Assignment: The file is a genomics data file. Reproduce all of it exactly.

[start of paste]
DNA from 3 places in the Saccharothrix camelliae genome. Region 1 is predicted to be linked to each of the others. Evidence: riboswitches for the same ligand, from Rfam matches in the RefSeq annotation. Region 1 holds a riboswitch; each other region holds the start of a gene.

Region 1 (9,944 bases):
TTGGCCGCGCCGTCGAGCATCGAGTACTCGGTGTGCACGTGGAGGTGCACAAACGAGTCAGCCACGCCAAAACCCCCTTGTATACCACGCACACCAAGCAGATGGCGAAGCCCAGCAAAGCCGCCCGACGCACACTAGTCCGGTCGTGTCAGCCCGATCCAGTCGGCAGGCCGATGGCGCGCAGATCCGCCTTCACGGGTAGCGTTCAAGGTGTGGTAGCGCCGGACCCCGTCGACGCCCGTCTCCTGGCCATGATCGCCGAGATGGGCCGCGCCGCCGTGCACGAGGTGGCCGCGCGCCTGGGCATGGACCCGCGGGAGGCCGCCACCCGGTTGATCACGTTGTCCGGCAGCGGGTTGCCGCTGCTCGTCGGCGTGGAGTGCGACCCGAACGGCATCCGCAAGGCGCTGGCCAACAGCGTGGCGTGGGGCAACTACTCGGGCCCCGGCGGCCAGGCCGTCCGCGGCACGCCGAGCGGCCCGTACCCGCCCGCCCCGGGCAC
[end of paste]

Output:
DNA from 3 places in the Saccharothrix camelliae genome. Region 1 is predicted to be linked to each of the others. Evidence: riboswitches for the same ligand, from Rfam matches in the RefSeq annotation. Region 1 holds a riboswitch; each other region holds the start of a gene.

Region 1 (9,944 bases):
TTGGCCGCGCCGTCGAGCATCGAGTACTCGGTGTGCACGTGGAGGTGCACAAACGAGTCAGCCACGCCAAAACCCCCTTGTATACCACGCACACCAAGCAGATGGCGAAGCCCAGCAAAGCCGCCCGACGCACACTAGTCCGGTCGTGTCAGCCCGATCCAGTCGGCAGGCCGATGGCGCGCAGATCCGCCTTCACGGGTAGCGTTCAAGGTGTGGTAGCGCCGGACCCCGTCGACGCCCGTCTCCTGGCCATGATCGCCGAGATGGGCCGCGCCGCCGTGCACGAGGTGGCCGCGCGCCTGGGCATGGACCCGCGGGAGGCCGCCACCCGGTTGATCACGTTGTCCGGCAGCGGGTTGCCGCTGCTCGTCGGCGTGGAGTGCGACCCGAACGGCATCCGCAAGGCGCTGGCCAACAGCGTGGCGTGGGGCAACTACTCGGGCCCCGGCGGCCAGGCCGTCCGCGGCACGCCGAGCGGCCCGTACCCGCCCGCCCCGGGCAC